The Toronto Blue Jays Sign J.P Howell

by Brendan Panikkar | Posted on Tuesday, January 31st, 2017
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J.P Howell will slide into the backend of the Blue Jays bullpen.

J.P Howell will slide into the backend of the Blue Jays bullpen.

The Toronto Blue Jays have made a splash by signing left hander J.P. Howell to a year 1 deal worth $3 million (or so, according to FOX Sports Ken Rosenthal). The move comes on the heels of the recent re-signing of Jose Bautista and the signing of backup catcher Jarrod Saltalamacchia. Now, the Blue Jays have all but completed their shopping for the off-season in the free agent market before pitchers and catchers report in 2 weeks.

Howell comes to Toronto after spending the past 4 seasons as a very effective high leverage reliever for the Los Angeles Dodgers. Those die-hard fans might remember J.P Howell from his 6 year tenure with division rival Tampa Bay Rays. If you’re die-hard enough, you might even remember Howell started some games for the Rays back in the day. I could be wrong, but I do seem to recall him starting the season finale back in the late 2000’s at Toronto. Regardless, Howell has turned himself into a nice left handed reliever, something the Blue Jays desperately needed after the early off-season departure of Brett Cecil.

Howell’s 2016 was a bit of a disappointment when you look at the numbers on the surface like ERA, where he posted a 4.09 ERA. However, when you dig a little deeper and look beyond that, it wasn’t a terrible season by any means for Howell. Despite the 4.09 ERA, you can look at his high BABIP of .338 and FIP of 3.50 on the nose and say he may have been the victim of some bad luck. Certainly seems that way when you see the 21.5% soft contact on balls hit against him. It does seem odd that he would be the victim of some suspect defense with the Dodgers infield and outfield behind him, but he may have just gotten unlucky.

Throw 2016 away and zero in on Howell’s previous 3 seasons with the Dodgers and he posted some really good numbers. Here are Howell’s numbers:

  • 2013 – 4-1, 62.0 IP, 2.18 ERA, 2.89 FIP, 3.48 xFIP, 22.0 K%, 9.4 BB%, 1.05 WHIP, 0.8 fWAR
  • 2014 – 3-3, 49.0 IP, 2.39 ERA, 3.30 FIP, 3.52 xFIP, 24.1 K%, 12.6 BB%, 1.14 WHIP, 0.4 fWAR
  • 2015 – 6-1, 44.0 IP, 1.43 ERA, 3.34 FIP, 3.53 xFIP, 20.5 K%, 7.4 BB%, 1.39 WHIP, 0.3 fWAR

That is some pretty good consistency from J.P Howell over the course of those 3 seasons. 2016 was not as good, but his FIP and xFIP totals were around the same, as were his K% and BB% numbers. One could say that Howell could be due for a bit of a bounce back season.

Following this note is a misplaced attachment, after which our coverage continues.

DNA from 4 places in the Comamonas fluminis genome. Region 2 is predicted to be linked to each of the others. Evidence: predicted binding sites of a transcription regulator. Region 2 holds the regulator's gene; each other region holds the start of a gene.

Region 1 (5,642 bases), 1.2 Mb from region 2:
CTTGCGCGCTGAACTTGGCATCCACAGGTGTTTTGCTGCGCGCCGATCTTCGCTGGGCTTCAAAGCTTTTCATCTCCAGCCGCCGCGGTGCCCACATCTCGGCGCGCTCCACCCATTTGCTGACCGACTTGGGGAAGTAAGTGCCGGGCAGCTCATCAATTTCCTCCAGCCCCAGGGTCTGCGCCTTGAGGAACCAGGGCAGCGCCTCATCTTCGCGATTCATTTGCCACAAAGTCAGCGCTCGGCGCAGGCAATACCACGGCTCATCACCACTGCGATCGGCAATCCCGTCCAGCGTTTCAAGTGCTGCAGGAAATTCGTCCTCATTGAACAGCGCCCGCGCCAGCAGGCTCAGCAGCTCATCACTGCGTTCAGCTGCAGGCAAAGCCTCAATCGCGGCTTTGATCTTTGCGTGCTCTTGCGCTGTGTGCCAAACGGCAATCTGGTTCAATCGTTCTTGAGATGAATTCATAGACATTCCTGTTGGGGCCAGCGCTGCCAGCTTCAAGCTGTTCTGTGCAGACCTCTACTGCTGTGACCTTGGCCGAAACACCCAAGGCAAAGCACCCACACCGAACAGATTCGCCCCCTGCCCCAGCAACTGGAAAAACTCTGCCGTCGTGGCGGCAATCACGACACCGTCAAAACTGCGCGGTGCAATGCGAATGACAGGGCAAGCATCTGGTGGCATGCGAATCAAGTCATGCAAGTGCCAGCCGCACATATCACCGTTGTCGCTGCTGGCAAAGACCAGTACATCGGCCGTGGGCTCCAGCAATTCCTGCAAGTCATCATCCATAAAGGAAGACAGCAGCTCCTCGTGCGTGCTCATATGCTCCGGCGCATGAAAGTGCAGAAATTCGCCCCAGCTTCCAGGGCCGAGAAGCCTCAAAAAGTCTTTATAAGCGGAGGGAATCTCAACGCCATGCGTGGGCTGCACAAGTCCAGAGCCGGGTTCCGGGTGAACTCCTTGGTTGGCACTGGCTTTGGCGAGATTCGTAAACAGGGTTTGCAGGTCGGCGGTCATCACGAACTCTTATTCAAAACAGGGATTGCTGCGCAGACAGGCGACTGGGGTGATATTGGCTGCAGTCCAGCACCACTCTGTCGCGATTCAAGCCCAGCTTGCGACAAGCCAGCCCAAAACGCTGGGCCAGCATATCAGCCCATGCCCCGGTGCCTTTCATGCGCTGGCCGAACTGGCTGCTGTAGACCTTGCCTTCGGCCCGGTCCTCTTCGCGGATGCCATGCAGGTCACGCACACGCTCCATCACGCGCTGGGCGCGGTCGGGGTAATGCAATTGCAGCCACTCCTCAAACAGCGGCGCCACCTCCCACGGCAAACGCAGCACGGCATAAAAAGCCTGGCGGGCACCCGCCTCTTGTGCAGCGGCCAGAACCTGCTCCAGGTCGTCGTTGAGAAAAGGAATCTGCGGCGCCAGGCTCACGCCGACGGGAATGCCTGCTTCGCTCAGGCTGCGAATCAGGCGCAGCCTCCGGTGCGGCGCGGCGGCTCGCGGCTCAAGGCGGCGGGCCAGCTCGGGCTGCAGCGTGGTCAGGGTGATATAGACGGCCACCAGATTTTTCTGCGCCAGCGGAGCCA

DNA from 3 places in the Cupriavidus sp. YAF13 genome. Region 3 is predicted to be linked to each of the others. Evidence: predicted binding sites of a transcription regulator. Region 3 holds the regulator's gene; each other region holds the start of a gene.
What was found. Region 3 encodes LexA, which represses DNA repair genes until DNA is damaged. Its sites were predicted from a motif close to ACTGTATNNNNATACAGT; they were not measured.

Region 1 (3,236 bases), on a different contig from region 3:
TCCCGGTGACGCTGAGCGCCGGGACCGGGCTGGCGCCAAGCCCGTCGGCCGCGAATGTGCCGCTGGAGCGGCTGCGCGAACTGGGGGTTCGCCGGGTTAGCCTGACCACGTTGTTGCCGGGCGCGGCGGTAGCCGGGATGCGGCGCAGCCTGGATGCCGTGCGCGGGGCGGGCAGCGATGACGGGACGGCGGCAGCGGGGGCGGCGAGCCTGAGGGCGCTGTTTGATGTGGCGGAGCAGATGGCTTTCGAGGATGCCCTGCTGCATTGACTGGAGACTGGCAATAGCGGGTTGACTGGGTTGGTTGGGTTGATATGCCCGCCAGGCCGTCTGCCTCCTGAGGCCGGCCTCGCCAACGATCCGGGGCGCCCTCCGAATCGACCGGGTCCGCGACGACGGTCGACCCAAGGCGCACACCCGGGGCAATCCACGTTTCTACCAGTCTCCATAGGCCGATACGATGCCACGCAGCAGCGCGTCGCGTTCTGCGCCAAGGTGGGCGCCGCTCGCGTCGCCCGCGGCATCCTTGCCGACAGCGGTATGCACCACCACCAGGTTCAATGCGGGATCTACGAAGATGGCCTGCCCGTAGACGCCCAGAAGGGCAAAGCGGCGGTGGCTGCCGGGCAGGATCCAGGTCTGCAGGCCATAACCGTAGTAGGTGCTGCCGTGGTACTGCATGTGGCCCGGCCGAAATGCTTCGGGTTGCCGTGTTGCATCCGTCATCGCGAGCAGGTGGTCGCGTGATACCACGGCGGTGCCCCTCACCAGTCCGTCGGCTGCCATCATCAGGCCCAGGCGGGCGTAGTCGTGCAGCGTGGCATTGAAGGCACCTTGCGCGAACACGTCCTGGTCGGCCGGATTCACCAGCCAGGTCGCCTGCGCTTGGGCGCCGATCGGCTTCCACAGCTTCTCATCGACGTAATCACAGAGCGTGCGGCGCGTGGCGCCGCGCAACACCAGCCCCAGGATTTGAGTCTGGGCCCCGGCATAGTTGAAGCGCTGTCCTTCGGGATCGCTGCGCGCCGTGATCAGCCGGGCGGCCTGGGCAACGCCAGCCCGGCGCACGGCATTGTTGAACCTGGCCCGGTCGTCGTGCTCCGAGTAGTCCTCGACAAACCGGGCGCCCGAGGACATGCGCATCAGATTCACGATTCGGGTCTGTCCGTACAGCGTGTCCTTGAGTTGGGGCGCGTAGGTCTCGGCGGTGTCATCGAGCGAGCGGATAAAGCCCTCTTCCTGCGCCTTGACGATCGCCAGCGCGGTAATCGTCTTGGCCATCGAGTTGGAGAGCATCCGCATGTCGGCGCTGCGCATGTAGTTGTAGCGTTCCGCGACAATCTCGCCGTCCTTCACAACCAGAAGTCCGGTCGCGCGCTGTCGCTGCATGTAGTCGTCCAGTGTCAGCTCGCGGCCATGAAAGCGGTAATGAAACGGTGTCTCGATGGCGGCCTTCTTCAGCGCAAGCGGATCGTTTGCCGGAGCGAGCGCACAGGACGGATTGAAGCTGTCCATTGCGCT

Howell doesn’t throw overly hard. He features a sinker, knuckle curve, and changeup. The sinker clocked in at 85.3 MPH in 2016, the knuckle curve at 78.4 MPH, and the changeup at 81.8. One thing that could be a reason for Howell’s down 2016 would be the loss of velocity on his sinker. He lost an average of almost 2.0 MPH, which could have led for it to be more hittable than in years past. He is basically a two pitch pitcher, throwing his knuckle curve 46.9% of the time and his sinker 51.8% of the time. When one of those isn’t working, he is hittable.

Looking at the splits of Howell, you can see that he handled right handers effectively but as a left hander, he struggled against left handed batters. Lefties hit .299 with a .340 OBP and .412 SLG against Howell. Against right handers it was .257 with a .336 OBP and .373 SLG. Howell has typically handled left handers well over his career with a .226 average, .306 OBP, and .317 SLG. Right handers he has also been effective against with a .245 average, .339 OBP, and .389 SLG. If Howell goes back to handling left handers like he has for his career, he will be a very good back end arm.

What bodes well for Howell in the Rogers Centre which I love and personally believe will make him quite successful in Toronto is his 59.1% groundball rate from 2016 and his low home run rate. Howell does keep the ball on the ground and does not allow many home runs, which is what will make him successful in Toronto.

As things currently sit in the Blue Jays bullpen, you see things shaping up nicely at the back end. As of now, it looks like:

After that, you have a mix of:

Given the fact that J.P. Howell’s deal is extremely cheap at only $3 million, this could mean the Blue Jays still add another arm for the bullpen to give 5 solidified positions and have a decent competition for the final 2 spots in Spring Training. Currently still without a job are the likes of:

There are still quality right handers and left handers on the free agent market. Given it’s about 2 weeks until pitchers and catchers report, some of these arms will likely sign short term, relatively cheap contracts to get on a team before Spring Training gets underway. I’d imagine with a bit of money still to play with, the Blue Jays sign one more arm, whether it’s another left hander or a right hander. Sign one more arm and you can all but confidently say that going into Spring Training, the 2017 Blue Jays on paper could be equally as good as the team who went all the way to the ALCS in 2016.

The signing of J.P Howell is quality. A solid left hander who will slot in the back end of the bullpen for only $3 million is a fantastic signing by Ross Atkins. Solid move for a solid left hander. Welcome to Toronto, J.P Howell.

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Brendan Panikkar
About the Author

Brendan Panikkar is a graduate of Brock University's Sport Management program. Currently, he is the Vice-President, Customer Service at North Aware. He loves all sports but baseball and football take precedent over hockey and basketball. Teams: Toronto Blue Jays, Toronto Argonauts, San Francisco 49ers, Toronto Raptors







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